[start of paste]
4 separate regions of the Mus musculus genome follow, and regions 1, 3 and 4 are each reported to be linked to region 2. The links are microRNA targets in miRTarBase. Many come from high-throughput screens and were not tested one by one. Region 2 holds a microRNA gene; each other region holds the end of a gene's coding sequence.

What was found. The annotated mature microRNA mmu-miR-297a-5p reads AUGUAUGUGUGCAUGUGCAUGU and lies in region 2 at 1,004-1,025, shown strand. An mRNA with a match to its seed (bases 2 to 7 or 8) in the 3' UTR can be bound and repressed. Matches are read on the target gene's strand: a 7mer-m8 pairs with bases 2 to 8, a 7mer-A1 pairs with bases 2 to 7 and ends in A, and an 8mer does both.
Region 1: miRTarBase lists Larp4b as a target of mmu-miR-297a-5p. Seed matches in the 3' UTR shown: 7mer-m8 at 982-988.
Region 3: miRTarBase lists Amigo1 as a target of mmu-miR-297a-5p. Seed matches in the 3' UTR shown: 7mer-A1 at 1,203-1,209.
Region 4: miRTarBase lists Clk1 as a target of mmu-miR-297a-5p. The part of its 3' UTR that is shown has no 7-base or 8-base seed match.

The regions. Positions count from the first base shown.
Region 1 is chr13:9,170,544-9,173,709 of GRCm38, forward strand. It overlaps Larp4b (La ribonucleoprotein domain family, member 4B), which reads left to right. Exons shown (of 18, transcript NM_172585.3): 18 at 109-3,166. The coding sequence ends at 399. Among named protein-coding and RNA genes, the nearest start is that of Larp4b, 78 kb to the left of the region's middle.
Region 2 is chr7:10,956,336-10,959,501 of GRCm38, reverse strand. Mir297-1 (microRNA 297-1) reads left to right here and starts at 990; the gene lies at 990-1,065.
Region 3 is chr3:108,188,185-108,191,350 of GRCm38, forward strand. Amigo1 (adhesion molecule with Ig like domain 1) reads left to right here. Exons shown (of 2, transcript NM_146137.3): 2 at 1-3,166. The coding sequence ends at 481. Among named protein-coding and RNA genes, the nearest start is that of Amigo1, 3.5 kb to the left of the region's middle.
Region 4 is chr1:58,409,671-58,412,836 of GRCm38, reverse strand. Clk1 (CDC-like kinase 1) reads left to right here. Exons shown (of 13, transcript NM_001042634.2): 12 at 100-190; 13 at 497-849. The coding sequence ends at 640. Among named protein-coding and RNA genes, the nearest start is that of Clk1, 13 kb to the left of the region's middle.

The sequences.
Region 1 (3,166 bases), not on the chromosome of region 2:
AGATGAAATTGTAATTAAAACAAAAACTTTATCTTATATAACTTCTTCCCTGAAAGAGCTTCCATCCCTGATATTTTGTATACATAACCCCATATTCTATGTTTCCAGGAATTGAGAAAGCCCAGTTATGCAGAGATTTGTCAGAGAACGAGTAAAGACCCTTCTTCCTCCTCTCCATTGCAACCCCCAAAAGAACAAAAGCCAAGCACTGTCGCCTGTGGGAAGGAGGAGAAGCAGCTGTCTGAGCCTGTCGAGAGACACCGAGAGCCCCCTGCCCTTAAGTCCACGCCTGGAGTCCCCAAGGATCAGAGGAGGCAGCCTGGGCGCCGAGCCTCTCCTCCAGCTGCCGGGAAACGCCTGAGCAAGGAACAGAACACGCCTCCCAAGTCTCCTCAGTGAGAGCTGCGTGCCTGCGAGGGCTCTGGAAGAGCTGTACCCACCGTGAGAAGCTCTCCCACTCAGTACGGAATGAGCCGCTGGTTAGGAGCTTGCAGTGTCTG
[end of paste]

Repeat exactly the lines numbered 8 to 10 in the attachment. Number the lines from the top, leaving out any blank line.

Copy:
Region 2 is chr7:10,956,336-10,959,501 of GRCm38, reverse strand. Mir297-1 (microRNA 297-1) reads left to right here and starts at 990; the gene lies at 990-1,065.
Region 3 is chr3:108,188,185-108,191,350 of GRCm38, forward strand. Amigo1 (adhesion molecule with Ig like domain 1) reads left to right here. Exons shown (of 2, transcript NM_146137.3): 2 at 1-3,166. The coding sequence ends at 481. Among named protein-coding and RNA genes, the nearest start is that of Amigo1, 3.5 kb to the left of the region's middle.
Region 4 is chr1:58,409,671-58,412,836 of GRCm38, reverse strand. Clk1 (CDC-like kinase 1) reads left to right here. Exons shown (of 13, transcript NM_001042634.2): 12 at 100-190; 13 at 497-849. The coding sequence ends at 640. Among named protein-coding and RNA genes, the nearest start is that of Clk1, 13 kb to the left of the region's middle.